This is a factual, readable, and thought-provoking book about Mengele's twin experiments at Auschwitz. I was VERY frustrated that in all of the photos in the book, there was not one of Mengele himself. There was a lot of description about his appearance, but no picture of the man. Also, while the post-war stories of the twins was fascinating, the actual "experiments" performed were not described in any detail. The horror of the man and his actions is real, but why he was so horribly depraved is glossed over or never mentioned. Why did some of these twins die? What had he done to them? The author never says, probably in an effort to appeal to a wider audience. What is here is good, but there is just not enough here. Some of the photos of twins in the book are never connected to text telling their stories.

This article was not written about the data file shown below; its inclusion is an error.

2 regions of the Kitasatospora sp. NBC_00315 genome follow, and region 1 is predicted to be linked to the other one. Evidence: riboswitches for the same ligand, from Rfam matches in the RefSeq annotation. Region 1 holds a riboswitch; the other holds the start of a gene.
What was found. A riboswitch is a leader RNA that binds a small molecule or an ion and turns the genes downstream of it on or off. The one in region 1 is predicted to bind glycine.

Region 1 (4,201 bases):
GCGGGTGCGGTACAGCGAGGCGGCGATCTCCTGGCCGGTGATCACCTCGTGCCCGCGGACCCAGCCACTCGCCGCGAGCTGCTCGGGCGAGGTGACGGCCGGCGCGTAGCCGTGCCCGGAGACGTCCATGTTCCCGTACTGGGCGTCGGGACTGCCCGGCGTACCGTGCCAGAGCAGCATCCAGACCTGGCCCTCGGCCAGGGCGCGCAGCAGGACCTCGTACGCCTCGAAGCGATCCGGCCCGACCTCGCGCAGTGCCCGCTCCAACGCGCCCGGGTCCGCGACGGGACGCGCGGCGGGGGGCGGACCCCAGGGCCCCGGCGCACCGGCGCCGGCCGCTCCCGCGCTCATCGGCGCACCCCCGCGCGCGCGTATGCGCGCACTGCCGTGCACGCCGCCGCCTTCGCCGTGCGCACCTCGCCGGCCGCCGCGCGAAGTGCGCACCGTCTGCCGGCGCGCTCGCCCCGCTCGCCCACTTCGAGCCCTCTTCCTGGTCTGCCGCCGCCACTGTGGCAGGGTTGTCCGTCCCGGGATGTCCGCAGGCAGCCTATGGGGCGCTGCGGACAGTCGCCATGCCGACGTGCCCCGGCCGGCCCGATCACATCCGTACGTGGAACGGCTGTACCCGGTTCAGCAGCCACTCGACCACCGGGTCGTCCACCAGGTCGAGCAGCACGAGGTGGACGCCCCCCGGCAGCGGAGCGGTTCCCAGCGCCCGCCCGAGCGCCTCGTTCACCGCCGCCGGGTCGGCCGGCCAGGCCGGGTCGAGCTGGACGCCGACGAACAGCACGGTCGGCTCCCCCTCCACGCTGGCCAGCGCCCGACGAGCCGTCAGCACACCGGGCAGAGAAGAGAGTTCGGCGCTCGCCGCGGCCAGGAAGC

1 of 1 people found the following review helpful
on December 15, 2003
This book is definitely a fiery book, containing gruesome stories, accounts of horrid crimes, and documents of the life of Dr. Josef Mengele. This book is very deep and goes into detail of the life before the Holocaust, during the Holocaust, and after the Holocaust. This book is a must read, but may be very inappropriate for children under 13. I rate this book a 4 out of 5, due to the content and graphic images painted into my head.
on January 25, 2003
This book confused me at first, I am afraid. It took me a while to figure out what the authors were doing in jumping from information about Mengele at particular times in his life, to the words (spoken or written) of the children who suffered so much under his hands (also at that particular point in their lives). By the middle of the book, I figured out the author's use of comparison between Mengele and the children's groups to illustrate the great differences between the children growing up as adults and overcoming their past/dealing with it, while Mengele dwindled into the nothing that he really was in South America.